90% tax rate on superannuation is back

The so-called backpacker tax reform gets more ridiculous every time there is an official intervention on the matter.

Readers may recall the outrage that occurred when it was realised that, in certain circumstances, excess concessional contributions to superannuation could be subject to an effective tax rate of 93%.

This was seen to be over the top and the law was eventually changed so that a less punitive tax penalty system would apply to such excess contributions. However, it would seem that a tax rate in the mid-90% range is back.

The so-called backpacker tax reform gets more ridiculous every time there is an official intervention on the matter.

The original aim of the government was perceived to be closing a loophole of some sort so as to grab some tax on the earnings of backpackers that were apparently going untaxed. A 32.5% tax rate was proposed.

Any change in that regard was, in fact, unnecessary because had backpackers, their employers, and their tax agents been following the tax law, they would have been paying tax at 32.5% in any case under the foreigner tax-rate scale.

Notwithstanding, a political “shit storm” brewed.

Several months later and we seem to have a 19% tax rate that will be applied to “working holiday-maker taxable income”. So the rate has gone from, what the government [wrongly] said was 0%, to 19%.

Yet there are measures in the bill to balance the changes. An increase in the passenger movement charge from $55 to $60 got plenty of attention from the tourist industry. One wonders why an apparent “increase” in tax rates (0% to 19%) would necessitate filling a revenue hole from other sources.

Another source of increased revenue didn’t get much attention; there is slated to be an increase in the tax rate on departing Australia superannuation payments (DASPs).

A DASP is the way that a temporary resident working in Australia can claim their superannuation account balance when they leave the country. Presently, the tax rates on most DASPs would be about 38%.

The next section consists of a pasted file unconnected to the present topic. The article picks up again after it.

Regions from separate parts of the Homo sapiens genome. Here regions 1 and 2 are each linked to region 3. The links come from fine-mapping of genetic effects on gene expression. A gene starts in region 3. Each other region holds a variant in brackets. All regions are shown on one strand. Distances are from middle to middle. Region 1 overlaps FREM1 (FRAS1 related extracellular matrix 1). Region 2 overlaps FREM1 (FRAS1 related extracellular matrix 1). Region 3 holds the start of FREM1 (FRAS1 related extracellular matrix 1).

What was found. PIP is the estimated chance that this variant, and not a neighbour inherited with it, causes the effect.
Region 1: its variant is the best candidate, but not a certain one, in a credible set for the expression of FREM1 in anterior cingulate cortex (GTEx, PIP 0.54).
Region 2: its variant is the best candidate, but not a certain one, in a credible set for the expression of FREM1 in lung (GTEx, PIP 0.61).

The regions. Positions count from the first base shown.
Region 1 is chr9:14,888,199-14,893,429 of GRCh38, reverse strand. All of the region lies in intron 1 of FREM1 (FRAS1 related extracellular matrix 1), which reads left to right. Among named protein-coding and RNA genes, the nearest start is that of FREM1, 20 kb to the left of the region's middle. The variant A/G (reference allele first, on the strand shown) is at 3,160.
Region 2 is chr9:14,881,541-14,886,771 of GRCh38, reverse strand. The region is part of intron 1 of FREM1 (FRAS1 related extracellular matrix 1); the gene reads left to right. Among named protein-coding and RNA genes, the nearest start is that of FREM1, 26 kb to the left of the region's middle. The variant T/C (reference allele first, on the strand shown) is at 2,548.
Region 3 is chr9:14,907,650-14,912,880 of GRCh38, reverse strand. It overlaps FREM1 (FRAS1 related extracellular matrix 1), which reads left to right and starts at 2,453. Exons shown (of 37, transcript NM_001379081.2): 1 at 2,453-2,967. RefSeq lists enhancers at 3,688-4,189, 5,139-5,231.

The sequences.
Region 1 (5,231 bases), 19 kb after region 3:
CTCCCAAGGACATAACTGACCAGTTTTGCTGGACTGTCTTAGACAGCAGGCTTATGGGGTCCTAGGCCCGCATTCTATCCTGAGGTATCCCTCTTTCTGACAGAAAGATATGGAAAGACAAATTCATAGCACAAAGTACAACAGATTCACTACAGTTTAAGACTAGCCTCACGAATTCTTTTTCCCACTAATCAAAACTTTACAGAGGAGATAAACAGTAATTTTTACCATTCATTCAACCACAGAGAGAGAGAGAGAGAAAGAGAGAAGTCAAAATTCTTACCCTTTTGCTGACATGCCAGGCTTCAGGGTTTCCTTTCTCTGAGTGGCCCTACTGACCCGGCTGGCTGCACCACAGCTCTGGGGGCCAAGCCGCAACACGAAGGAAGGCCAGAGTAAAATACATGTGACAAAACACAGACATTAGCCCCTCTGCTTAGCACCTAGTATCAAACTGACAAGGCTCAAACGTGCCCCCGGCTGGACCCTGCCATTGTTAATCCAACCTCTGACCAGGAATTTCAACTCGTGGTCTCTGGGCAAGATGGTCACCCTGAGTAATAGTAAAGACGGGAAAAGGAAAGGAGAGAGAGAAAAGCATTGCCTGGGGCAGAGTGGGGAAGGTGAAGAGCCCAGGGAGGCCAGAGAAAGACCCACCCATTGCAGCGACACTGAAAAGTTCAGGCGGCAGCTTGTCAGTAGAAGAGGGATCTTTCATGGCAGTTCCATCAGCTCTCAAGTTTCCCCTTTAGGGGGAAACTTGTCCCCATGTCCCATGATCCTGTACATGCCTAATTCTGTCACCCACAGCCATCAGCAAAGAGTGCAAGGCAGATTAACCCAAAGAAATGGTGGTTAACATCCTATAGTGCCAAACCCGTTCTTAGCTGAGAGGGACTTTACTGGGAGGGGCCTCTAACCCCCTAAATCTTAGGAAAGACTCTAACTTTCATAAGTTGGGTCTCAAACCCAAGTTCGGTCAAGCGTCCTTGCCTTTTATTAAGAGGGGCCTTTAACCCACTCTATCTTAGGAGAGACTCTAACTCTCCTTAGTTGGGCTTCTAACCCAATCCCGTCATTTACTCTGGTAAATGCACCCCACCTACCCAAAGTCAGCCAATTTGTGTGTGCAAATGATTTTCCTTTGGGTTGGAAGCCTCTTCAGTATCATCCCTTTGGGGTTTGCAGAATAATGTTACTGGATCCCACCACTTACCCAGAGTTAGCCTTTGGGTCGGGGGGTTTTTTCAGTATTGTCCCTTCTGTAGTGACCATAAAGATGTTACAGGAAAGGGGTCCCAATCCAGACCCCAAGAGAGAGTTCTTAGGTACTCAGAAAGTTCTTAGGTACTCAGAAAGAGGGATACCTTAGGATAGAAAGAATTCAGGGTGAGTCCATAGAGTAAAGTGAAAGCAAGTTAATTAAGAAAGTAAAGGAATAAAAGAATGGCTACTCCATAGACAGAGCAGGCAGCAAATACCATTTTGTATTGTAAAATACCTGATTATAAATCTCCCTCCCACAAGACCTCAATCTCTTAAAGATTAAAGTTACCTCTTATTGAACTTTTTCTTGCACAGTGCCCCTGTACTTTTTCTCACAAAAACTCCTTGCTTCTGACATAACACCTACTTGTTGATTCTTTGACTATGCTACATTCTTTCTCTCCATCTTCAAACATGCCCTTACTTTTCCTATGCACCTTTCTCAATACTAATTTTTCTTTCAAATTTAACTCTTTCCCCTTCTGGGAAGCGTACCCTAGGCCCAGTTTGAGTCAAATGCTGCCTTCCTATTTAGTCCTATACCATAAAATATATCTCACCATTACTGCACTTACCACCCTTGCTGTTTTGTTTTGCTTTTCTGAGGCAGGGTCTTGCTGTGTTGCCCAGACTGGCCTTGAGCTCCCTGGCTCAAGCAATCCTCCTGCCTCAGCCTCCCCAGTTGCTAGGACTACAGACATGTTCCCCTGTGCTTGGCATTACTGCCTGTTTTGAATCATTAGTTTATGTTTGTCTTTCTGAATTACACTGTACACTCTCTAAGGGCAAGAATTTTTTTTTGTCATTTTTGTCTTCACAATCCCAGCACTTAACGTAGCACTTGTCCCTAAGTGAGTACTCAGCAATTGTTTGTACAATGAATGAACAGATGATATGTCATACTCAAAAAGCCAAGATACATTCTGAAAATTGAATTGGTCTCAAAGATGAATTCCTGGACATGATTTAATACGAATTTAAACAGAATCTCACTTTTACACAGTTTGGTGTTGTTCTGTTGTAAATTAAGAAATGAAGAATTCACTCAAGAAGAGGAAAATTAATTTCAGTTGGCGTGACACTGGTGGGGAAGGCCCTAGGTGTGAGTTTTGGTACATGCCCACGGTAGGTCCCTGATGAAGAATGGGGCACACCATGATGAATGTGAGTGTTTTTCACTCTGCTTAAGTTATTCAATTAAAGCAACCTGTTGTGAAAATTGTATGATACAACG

Perhaps this is a pretty tricky way for the government to get close to its ultimate goal, which was to grab tax at about 32.5% from backpackers' earnings

The tax rate on DASPs is to increase to 95%. Where is the outrage?

So, 9.5% of a backpacker’s salary will be paid into a superannuation fund by the employer (on top of salary) for the backpacker. 15% of the amount paid into the fund for the backpacker is taken as normal contributions tax on entry into the fund.

And then, the government will hit the backpacker with a 95% tax rate on taking the money out of the fund on the backpacker leaving the country.

In short, the government has pretty much taken all of the super contribution made to the fund for the backpacker in tax through a combination of the normal 15% contribution tax and the 95% tax on the DASP.

Take this example. The backpacker earns $1000 in salary, and therefore, obtains $95 in employer super contribution to their fund.

Overall, it can be said the backpacker earns $1095. There is $190 income tax on the salary (19% of $1000). There is 15% tax ($14) on the $95 on entry into the fund, which leaves $81 after that tax. When the $81 is paid out, there is the 95% tax on the $81 (DASP) which comes to $77.

After these two taxes on the $95, there is only $4 left ($95 minus [$14 + $77]). The total tax on the $1095 is therefore $281 ($190 + $91).

That works out at 25.6% ($281/$1095), which is pretty close to the 32.5% that had the farmers, tourist operators and backpackers up in arms in the first place.

The explanatory memorandum to the Bill states that the increase in the rate of tax on DASPs is consistent with the objective of superannuation, which is to support Australians (not foreigners) in their retirement.

If this is the case, then why have employers contribute to superannuation on behalf of backpackers (foreigners) at all? If it is believed that the money will not form part of an Australian’s retirement savings, then should it ever hit the superannuation system?

Even though problematic, employers of foreigners would welcome exemption from having to make superannuation contributions for them.

Or, is the superannuation system, in this regard, being used as a stealth tax collection mechanism because, in truth, most backpackers wouldn’t even know what is going into superannuation as a result of their labour. How can they be upset at losing it if they never knew it was there in the first place?

Perhaps this is a pretty tricky way for the government to get close to its ultimate goal, which was to grab tax at about 32.5% from backpackers’ earnings.

One would hope that it doesn’t become clear to the backpacker community that this is happening. Because if the pre-change hype is believed, an effective tax take of anywhere near 32.5% will decimate the backpacker inflow and all the industries that rely on that workforce.

One also hopes the 95% tax rate on DASPs does not dominate the media coverage in backpacker home countries as this may also tend to put a dampener on the attractiveness of Australia as a backpacker destination.

Dale Boccabella is an associate professor in the school of taxation and business law at UNSW Business School.


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